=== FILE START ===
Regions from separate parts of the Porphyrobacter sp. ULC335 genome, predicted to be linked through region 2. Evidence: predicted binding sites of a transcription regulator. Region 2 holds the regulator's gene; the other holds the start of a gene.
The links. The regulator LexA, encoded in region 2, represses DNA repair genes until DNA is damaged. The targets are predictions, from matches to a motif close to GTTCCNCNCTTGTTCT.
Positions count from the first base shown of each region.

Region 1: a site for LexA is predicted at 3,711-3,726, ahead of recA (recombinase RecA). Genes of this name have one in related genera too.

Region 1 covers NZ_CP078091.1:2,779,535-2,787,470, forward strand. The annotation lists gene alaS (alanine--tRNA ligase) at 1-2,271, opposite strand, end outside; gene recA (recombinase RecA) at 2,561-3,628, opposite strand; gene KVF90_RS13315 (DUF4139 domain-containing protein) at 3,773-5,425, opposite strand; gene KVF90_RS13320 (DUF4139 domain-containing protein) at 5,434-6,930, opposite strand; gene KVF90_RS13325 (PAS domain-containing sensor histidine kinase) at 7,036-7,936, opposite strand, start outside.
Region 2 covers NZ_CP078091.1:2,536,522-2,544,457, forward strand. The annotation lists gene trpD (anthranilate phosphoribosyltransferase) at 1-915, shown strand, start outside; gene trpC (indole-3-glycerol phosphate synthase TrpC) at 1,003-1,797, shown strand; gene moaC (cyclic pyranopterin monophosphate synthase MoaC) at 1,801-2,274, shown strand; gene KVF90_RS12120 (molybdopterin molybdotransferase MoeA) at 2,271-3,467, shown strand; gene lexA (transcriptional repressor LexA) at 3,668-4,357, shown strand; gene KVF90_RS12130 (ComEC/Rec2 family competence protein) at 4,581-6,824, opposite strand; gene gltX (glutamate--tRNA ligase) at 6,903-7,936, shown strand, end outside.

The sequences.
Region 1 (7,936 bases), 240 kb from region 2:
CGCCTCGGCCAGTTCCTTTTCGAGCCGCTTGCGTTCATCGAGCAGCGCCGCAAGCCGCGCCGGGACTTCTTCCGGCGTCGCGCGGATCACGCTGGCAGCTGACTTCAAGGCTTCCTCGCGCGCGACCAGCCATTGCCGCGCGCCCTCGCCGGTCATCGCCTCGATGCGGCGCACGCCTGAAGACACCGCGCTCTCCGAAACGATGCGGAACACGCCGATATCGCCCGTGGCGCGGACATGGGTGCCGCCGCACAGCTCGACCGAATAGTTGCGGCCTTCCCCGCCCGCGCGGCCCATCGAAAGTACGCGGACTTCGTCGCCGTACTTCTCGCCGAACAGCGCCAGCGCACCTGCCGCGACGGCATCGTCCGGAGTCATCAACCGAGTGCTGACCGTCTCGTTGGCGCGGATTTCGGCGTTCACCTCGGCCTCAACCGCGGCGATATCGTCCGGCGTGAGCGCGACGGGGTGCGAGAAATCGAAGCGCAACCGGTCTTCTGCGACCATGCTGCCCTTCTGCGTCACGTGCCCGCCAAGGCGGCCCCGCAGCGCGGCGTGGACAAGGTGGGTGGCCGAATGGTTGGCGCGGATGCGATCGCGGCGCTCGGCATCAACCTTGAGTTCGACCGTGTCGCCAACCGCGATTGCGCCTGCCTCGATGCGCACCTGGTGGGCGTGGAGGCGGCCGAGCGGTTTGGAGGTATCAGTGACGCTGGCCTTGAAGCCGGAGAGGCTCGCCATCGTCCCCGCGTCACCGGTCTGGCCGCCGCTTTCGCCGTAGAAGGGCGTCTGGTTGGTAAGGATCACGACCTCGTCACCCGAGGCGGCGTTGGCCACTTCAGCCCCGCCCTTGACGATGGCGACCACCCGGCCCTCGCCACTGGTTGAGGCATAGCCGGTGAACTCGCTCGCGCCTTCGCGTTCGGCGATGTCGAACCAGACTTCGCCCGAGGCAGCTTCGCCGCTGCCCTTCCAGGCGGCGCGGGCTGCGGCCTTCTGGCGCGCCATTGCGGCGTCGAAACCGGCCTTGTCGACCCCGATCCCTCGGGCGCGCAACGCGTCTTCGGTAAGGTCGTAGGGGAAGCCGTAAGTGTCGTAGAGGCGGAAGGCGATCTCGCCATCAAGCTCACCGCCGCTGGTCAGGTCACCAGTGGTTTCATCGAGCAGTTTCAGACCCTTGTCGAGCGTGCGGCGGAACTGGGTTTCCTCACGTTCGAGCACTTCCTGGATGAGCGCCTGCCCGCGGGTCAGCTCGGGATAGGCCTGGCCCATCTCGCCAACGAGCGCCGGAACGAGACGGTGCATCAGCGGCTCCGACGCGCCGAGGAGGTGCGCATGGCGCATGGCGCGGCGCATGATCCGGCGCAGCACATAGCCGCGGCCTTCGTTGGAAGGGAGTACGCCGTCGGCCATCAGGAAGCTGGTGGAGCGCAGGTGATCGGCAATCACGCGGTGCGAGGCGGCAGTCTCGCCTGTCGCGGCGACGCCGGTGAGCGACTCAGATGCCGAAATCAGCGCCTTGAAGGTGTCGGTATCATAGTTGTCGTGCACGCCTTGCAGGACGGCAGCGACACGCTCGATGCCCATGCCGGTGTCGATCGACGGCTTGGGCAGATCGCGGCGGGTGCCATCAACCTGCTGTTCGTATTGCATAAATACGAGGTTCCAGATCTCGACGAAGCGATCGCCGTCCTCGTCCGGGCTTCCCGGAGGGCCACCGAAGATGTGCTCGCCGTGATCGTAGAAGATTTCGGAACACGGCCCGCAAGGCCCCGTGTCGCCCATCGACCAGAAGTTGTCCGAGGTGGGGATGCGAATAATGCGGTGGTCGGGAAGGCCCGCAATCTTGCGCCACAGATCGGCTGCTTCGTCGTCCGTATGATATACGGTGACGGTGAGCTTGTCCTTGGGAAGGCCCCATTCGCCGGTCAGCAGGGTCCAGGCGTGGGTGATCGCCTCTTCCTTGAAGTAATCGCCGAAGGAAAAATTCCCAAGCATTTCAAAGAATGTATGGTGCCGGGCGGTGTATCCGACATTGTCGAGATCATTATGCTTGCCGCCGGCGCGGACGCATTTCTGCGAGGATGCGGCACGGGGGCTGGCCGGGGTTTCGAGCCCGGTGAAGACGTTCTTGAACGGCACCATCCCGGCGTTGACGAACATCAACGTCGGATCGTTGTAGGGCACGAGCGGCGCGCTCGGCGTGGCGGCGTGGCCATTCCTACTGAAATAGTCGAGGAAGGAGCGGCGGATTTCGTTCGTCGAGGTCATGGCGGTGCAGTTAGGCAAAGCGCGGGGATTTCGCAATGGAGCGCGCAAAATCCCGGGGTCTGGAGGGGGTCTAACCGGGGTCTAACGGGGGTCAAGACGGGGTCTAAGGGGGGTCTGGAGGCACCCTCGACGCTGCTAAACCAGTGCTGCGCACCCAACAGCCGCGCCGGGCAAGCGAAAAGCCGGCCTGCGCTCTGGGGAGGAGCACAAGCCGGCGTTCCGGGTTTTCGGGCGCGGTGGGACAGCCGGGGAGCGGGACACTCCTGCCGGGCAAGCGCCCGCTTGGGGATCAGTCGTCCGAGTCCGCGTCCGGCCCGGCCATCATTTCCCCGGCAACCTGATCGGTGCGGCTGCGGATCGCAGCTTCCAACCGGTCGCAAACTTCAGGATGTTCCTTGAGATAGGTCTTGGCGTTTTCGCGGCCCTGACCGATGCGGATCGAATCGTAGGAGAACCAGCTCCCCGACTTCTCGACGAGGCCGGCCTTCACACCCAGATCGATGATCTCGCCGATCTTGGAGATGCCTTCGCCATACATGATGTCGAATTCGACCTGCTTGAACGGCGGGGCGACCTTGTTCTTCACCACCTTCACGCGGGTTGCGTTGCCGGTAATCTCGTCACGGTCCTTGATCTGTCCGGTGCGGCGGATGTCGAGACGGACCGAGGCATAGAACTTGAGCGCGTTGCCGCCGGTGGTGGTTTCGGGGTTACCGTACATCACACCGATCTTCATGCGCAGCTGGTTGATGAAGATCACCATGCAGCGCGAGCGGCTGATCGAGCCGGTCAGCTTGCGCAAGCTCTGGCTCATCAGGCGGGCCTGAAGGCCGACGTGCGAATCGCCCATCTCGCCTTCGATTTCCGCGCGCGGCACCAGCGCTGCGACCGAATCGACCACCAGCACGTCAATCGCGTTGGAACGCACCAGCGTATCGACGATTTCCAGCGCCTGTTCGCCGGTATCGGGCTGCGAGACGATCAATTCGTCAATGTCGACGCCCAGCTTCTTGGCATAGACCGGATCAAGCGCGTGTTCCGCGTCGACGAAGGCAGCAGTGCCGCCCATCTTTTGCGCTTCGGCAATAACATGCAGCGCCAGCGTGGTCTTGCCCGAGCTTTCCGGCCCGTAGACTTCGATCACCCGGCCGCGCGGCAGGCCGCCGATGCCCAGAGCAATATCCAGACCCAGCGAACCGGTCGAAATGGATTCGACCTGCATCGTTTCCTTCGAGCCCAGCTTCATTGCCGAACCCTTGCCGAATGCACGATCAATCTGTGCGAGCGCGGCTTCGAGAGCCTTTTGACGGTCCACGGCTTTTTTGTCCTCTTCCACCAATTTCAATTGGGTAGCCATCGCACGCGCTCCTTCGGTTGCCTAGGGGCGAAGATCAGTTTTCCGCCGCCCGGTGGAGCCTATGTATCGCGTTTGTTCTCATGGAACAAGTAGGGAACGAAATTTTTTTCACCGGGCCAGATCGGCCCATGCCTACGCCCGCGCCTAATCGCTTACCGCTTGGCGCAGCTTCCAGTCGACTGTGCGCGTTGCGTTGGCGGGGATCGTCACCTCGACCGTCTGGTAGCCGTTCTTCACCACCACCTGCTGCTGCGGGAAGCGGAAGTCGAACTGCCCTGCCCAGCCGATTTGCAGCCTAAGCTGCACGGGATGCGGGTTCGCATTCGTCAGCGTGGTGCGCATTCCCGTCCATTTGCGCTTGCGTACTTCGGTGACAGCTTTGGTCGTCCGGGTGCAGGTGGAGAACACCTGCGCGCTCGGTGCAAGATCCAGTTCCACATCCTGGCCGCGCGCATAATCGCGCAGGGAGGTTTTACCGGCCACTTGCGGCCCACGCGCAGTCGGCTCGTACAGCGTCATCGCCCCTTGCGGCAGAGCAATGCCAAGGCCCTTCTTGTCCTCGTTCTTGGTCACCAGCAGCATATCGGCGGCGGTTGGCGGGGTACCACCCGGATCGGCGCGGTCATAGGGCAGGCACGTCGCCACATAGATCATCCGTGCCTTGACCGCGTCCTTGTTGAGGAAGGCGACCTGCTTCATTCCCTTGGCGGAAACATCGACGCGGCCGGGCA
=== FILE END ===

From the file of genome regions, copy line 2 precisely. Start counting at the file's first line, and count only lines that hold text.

The links. The regulator LexA, encoded in region 2, represses DNA repair genes until DNA is damaged. The targets are predictions, from matches to a motif close to GTTCCNCNCTTGTTCT.